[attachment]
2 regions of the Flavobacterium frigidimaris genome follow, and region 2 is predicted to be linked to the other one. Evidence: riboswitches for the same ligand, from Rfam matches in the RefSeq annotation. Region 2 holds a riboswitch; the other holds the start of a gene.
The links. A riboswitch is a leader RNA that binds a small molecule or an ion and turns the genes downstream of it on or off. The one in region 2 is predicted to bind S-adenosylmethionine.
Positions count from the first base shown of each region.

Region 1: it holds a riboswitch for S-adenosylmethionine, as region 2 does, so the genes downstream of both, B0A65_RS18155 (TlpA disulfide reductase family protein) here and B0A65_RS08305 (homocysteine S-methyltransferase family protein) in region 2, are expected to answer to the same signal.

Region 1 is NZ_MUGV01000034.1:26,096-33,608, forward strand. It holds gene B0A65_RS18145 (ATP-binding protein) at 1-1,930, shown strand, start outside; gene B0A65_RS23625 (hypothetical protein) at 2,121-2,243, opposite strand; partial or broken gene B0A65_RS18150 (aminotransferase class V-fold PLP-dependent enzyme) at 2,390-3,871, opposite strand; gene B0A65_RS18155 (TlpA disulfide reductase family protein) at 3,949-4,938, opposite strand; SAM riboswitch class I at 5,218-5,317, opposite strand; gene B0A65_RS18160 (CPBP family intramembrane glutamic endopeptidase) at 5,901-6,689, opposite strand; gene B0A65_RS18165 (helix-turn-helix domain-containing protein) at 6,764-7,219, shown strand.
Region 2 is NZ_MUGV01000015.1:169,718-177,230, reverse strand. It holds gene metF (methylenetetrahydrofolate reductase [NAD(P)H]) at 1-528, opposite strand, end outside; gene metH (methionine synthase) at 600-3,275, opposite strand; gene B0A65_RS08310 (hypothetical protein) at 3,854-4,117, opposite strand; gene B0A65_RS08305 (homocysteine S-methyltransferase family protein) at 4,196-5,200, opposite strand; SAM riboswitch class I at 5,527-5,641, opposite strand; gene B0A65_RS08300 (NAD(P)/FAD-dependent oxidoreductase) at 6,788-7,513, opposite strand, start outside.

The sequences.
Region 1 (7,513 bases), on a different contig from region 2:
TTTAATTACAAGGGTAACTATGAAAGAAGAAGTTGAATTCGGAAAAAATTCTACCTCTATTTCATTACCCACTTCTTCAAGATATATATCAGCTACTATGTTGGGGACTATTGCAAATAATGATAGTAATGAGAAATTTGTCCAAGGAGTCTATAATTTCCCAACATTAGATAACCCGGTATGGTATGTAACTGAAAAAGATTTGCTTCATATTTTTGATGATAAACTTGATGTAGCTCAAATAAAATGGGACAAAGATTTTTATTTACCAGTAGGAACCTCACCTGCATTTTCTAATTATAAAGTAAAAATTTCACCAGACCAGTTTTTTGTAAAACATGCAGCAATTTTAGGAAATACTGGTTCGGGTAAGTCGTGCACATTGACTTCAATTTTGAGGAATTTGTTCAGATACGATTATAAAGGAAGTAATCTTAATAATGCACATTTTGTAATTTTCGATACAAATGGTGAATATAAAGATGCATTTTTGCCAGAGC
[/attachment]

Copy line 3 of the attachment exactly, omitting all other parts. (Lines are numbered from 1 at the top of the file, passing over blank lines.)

Positions count from the first base shown of each region.